So much to do, so little time

Trying to squeeze sense out of chemical data

Archive for November, 2008

Brute Force – Inelegant, But Sometimes Useful

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A few days back I posted on improving query times in Pub3D by going from a monolithic database (17M rows), to a partitioned version (~ 3M rows in 6 separate databases) and then performing queries in parallel. I also noted that we were improving query times by making use of an R-tree spatial index.

Andrew Dalke posted a comment:

I’ve wondered about this quote from the ANN page at http://www.cs.umd.edu/~mount/ANN/ .

Computing exact nearest neighbors in dimensions much higher than 8 seems to be a very difficult task. Few methods seem to be significantly better than a brute-force computation of all distances.”

Since you’re in 12-D space, this suggests that a linear search would be faster. The times I’ve done searches for near neighbors in higher dimensional property space have been with a few thousand molecules at most, so I’ve never worried about more complicated data structures.

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Written by Rajarshi Guha

November 20th, 2008 at 5:42 pm

BibDesk and Word

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Since writing papers is pretty much a way of life for an academic, I like to have tools that let me concentrate on the content, yet make beautiful documents with minimal effort on my part. The solution to this is LaTeX. While it gives me beautifully typeset documents, it doesn’t handle bibliographic data management. That job is left to BibTeX. This is a widely used plain text format for bibliographies.

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Written by Rajarshi Guha

November 20th, 2008 at 6:20 am

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Java Port of VFLib Works and it’s Blazing

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Sometime back I described how I was porting the VFLib algorithms to Java, so that we could use it for substructure search, since the current UniversalIsomorphismTester is pretty slow for this task, in general. While I had translated the Ullman algorithm implementation of VFLib and shown that it outperformed the CDK method, it turned out that didn’t work for certain cases such as finding CCC in C1CC1. This was due to a different definition of isomorphism that VFLib used. Instead, I tried to convert the VF2 implementation to Java. The motivation was that it does indeed perform substructure matching as is usually understood in cheminformatics, and was also reported to be extremely fast. Unfortunately, my translation was buggy and I put it on hold.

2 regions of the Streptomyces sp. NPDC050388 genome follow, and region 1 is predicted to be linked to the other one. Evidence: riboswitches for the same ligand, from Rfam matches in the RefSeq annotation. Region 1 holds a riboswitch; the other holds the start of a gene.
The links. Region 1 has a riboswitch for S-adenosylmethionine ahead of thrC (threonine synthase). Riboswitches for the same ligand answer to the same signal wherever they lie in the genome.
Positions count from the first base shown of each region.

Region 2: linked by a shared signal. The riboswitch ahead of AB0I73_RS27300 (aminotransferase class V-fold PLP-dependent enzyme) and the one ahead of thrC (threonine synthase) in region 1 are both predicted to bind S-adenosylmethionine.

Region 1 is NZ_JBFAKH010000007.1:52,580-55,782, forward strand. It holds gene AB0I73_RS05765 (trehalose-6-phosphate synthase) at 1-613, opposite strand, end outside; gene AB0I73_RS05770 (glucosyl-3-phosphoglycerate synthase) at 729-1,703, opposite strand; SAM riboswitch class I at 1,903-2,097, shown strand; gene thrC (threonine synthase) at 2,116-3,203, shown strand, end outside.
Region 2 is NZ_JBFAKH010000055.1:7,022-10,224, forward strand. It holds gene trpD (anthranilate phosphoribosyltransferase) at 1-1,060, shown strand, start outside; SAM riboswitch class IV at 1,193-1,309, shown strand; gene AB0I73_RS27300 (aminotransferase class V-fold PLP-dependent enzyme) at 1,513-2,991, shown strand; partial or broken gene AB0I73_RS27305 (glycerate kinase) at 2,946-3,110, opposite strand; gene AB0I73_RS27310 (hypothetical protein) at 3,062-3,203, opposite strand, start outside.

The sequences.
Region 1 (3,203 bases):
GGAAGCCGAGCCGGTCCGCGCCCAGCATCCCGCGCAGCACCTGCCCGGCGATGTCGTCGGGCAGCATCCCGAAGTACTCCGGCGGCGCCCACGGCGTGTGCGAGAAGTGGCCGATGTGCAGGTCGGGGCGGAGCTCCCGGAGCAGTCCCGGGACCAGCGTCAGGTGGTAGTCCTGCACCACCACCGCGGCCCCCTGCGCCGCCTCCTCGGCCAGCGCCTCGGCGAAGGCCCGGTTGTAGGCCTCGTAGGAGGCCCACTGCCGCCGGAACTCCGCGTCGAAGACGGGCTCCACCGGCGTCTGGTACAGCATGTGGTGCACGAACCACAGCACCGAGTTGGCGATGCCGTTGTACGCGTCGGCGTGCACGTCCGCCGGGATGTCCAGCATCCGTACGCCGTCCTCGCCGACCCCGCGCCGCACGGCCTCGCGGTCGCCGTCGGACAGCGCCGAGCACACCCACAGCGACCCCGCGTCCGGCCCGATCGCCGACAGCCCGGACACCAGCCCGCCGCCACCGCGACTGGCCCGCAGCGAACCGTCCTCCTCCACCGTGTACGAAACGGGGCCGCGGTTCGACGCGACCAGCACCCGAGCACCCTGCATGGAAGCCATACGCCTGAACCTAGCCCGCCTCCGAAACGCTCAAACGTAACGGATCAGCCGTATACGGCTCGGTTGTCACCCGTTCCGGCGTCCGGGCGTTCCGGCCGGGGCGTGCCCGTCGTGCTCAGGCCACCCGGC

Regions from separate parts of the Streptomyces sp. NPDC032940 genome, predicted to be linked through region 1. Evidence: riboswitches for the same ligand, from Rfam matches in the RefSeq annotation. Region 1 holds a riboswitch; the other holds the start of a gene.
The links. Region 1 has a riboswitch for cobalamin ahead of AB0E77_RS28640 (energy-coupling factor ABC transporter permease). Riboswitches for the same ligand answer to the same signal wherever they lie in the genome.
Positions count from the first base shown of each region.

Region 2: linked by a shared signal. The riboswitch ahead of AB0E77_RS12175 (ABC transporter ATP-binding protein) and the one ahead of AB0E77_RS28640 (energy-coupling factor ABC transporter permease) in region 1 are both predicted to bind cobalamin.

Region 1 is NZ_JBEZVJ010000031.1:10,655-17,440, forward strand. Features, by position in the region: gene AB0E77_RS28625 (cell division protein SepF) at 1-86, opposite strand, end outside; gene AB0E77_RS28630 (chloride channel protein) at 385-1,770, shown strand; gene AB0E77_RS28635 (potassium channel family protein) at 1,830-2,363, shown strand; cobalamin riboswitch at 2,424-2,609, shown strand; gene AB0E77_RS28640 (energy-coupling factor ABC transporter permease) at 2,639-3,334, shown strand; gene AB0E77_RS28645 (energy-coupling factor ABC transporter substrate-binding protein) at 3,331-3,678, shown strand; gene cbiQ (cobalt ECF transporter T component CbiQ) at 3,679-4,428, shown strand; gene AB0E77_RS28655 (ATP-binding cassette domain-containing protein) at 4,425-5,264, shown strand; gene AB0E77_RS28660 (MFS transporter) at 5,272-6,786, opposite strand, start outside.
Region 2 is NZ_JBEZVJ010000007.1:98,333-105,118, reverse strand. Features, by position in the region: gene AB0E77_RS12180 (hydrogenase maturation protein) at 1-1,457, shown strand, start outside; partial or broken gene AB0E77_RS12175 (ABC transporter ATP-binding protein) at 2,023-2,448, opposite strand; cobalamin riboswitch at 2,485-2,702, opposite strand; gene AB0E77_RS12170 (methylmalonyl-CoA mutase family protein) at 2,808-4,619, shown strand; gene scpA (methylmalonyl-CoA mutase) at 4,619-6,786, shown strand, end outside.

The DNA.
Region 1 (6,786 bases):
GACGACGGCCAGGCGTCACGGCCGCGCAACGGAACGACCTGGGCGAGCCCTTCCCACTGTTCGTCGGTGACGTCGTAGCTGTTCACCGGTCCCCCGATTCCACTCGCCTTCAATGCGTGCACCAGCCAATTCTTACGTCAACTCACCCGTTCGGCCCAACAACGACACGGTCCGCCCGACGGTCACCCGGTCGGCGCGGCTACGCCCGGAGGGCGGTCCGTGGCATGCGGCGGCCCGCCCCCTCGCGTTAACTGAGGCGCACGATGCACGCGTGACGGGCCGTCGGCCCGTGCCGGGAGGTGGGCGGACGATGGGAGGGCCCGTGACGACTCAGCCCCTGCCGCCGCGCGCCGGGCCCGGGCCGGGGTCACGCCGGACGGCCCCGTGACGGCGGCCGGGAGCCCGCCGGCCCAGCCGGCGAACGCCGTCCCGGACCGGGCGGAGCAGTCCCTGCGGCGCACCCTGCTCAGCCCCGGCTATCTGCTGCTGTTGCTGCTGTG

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Written by Rajarshi Guha

November 18th, 2008 at 11:17 pm

Multi-threaded Database Access with Python

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Pub3D contains about 17.3 million 3D structures for PubChem compounds, stored in a Postgres database. One of the things we wanted to do was 3D similarity searching and to achieve that we’ve been employing the Ballester and Graham-Richards method. In this post I’m going to talk about performance – how we went from a single monolithic database with long query times, to multiple databases and significantly faster  multi-threaded queries.

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Written by Rajarshi Guha

November 14th, 2008 at 4:46 pm

Conformational Envelopes

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Joe Leonard posted a question on the CCL mailing list today regarding “conformation envelopes”. More specifically, he asked

Has there been work on creating visualizations of “conformer envelopes”, graphical representations of the conformational space occupied (or available) to molecules. Particularly when such visualizations are used to (quickly/visually) compare whether 2 molecules can adopt the same shape – or if there are shapes of one that can’t be adopted by another.

A while back when I was investigating the use of the Ballester & Graham-Richards shape descriptors for 3D similarity searching. It turns out they perform quite poorly in enrichment benchmarks (which I’ll describe in a future post). At that time I was thinking of how Pub3D could scale to a multi-conformer version and I realized that the shape descriptors would allow me to easily visualize the “shape space” of a set of compounds. When these compounds are conformers for a molecule, one effectively gets a conformational envelope.

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Written by Rajarshi Guha

November 8th, 2008 at 10:49 pm